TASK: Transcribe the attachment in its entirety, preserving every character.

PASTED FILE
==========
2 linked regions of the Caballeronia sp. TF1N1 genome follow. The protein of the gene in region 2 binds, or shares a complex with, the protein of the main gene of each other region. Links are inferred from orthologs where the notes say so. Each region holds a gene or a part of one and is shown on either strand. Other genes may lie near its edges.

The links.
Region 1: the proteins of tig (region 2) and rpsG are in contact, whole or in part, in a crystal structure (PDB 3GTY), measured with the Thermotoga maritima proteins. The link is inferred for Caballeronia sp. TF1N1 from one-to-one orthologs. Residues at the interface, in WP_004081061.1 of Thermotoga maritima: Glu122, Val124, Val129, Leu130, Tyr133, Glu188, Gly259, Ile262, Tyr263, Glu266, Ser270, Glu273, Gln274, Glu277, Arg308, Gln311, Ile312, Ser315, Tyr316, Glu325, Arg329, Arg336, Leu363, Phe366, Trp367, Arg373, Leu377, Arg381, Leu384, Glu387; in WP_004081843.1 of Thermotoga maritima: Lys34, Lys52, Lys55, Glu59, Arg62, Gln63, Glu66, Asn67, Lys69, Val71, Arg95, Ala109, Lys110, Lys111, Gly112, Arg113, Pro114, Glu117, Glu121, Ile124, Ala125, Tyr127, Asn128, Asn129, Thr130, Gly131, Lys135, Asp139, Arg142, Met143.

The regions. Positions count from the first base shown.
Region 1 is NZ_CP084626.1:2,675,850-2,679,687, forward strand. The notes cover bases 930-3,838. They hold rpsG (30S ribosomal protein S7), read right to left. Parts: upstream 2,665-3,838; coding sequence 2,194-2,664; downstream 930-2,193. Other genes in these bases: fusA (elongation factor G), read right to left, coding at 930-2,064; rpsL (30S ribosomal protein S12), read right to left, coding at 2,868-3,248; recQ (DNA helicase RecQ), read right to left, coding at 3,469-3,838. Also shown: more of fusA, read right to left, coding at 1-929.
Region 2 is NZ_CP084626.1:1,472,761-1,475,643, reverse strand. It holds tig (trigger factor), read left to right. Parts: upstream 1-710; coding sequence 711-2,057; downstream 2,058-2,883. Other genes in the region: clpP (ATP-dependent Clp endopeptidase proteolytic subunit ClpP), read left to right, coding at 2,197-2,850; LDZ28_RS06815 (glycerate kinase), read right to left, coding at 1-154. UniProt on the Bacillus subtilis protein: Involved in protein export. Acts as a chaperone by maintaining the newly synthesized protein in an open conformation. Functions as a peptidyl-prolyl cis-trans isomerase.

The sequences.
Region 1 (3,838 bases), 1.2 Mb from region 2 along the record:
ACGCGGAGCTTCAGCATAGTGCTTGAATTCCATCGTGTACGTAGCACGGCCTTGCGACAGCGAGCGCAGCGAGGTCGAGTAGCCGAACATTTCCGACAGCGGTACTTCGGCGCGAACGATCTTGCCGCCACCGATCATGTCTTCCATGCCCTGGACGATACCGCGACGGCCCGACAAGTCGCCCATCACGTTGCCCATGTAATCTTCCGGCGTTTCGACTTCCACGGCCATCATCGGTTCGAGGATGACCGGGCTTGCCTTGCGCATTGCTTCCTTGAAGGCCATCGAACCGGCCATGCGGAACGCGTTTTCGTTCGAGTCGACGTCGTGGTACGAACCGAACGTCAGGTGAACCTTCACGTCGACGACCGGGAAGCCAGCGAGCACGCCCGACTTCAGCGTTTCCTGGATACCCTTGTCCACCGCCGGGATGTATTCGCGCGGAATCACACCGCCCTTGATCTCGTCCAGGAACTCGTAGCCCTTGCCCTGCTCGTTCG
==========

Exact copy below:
2 linked regions of the Caballeronia sp. TF1N1 genome follow. The protein of the gene in region 2 binds, or shares a complex with, the protein of the main gene of each other region. Links are inferred from orthologs where the notes say so. Each region holds a gene or a part of one and is shown on either strand. Other genes may lie near its edges.

The links.
Region 1: the proteins of tig (region 2) and rpsG are in contact, whole or in part, in a crystal structure (PDB 3GTY), measured with the Thermotoga maritima proteins. The link is inferred for Caballeronia sp. TF1N1 from one-to-one orthologs. Residues at the interface, in WP_004081061.1 of Thermotoga maritima: Glu122, Val124, Val129, Leu130, Tyr133, Glu188, Gly259, Ile262, Tyr263, Glu266, Ser270, Glu273, Gln274, Glu277, Arg308, Gln311, Ile312, Ser315, Tyr316, Glu325, Arg329, Arg336, Leu363, Phe366, Trp367, Arg373, Leu377, Arg381, Leu384, Glu387; in WP_004081843.1 of Thermotoga maritima: Lys34, Lys52, Lys55, Glu59, Arg62, Gln63, Glu66, Asn67, Lys69, Val71, Arg95, Ala109, Lys110, Lys111, Gly112, Arg113, Pro114, Glu117, Glu121, Ile124, Ala125, Tyr127, Asn128, Asn129, Thr130, Gly131, Lys135, Asp139, Arg142, Met143.

The regions. Positions count from the first base shown.
Region 1 is NZ_CP084626.1:2,675,850-2,679,687, forward strand. The notes cover bases 930-3,838. They hold rpsG (30S ribosomal protein S7), read right to left. Parts: upstream 2,665-3,838; coding sequence 2,194-2,664; downstream 930-2,193. Other genes in these bases: fusA (elongation factor G), read right to left, coding at 930-2,064; rpsL (30S ribosomal protein S12), read right to left, coding at 2,868-3,248; recQ (DNA helicase RecQ), read right to left, coding at 3,469-3,838. Also shown: more of fusA, read right to left, coding at 1-929.
Region 2 is NZ_CP084626.1:1,472,761-1,475,643, reverse strand. It holds tig (trigger factor), read left to right. Parts: upstream 1-710; coding sequence 711-2,057; downstream 2,058-2,883. Other genes in the region: clpP (ATP-dependent Clp endopeptidase proteolytic subunit ClpP), read left to right, coding at 2,197-2,850; LDZ28_RS06815 (glycerate kinase), read right to left, coding at 1-154. UniProt on the Bacillus subtilis protein: Involved in protein export. Acts as a chaperone by maintaining the newly synthesized protein in an open conformation. Functions as a peptidyl-prolyl cis-trans isomerase.

The sequences.
Region 1 (3,838 bases), 1.2 Mb from region 2 along the record:
ACGCGGAGCTTCAGCATAGTGCTTGAATTCCATCGTGTACGTAGCACGGCCTTGCGACAGCGAGCGCAGCGAGGTCGAGTAGCCGAACATTTCCGACAGCGGTACTTCGGCGCGAACGATCTTGCCGCCACCGATCATGTCTTCCATGCCCTGGACGATACCGCGACGGCCCGACAAGTCGCCCATCACGTTGCCCATGTAATCTTCCGGCGTTTCGACTTCCACGGCCATCATCGGTTCGAGGATGACCGGGCTTGCCTTGCGCATTGCTTCCTTGAAGGCCATCGAACCGGCCATGCGGAACGCGTTTTCGTTCGAGTCGACGTCGTGGTACGAACCGAACGTCAGGTGAACCTTCACGTCGACGACCGGGAAGCCAGCGAGCACGCCCGACTTCAGCGTTTCCTGGATACCCTTGTCCACCGCCGGGATGTATTCGCGCGGAATCACACCGCCCTTGATCTCGTCCAGGAACTCGTAGCCCTTGCCCTGCTCGTTCG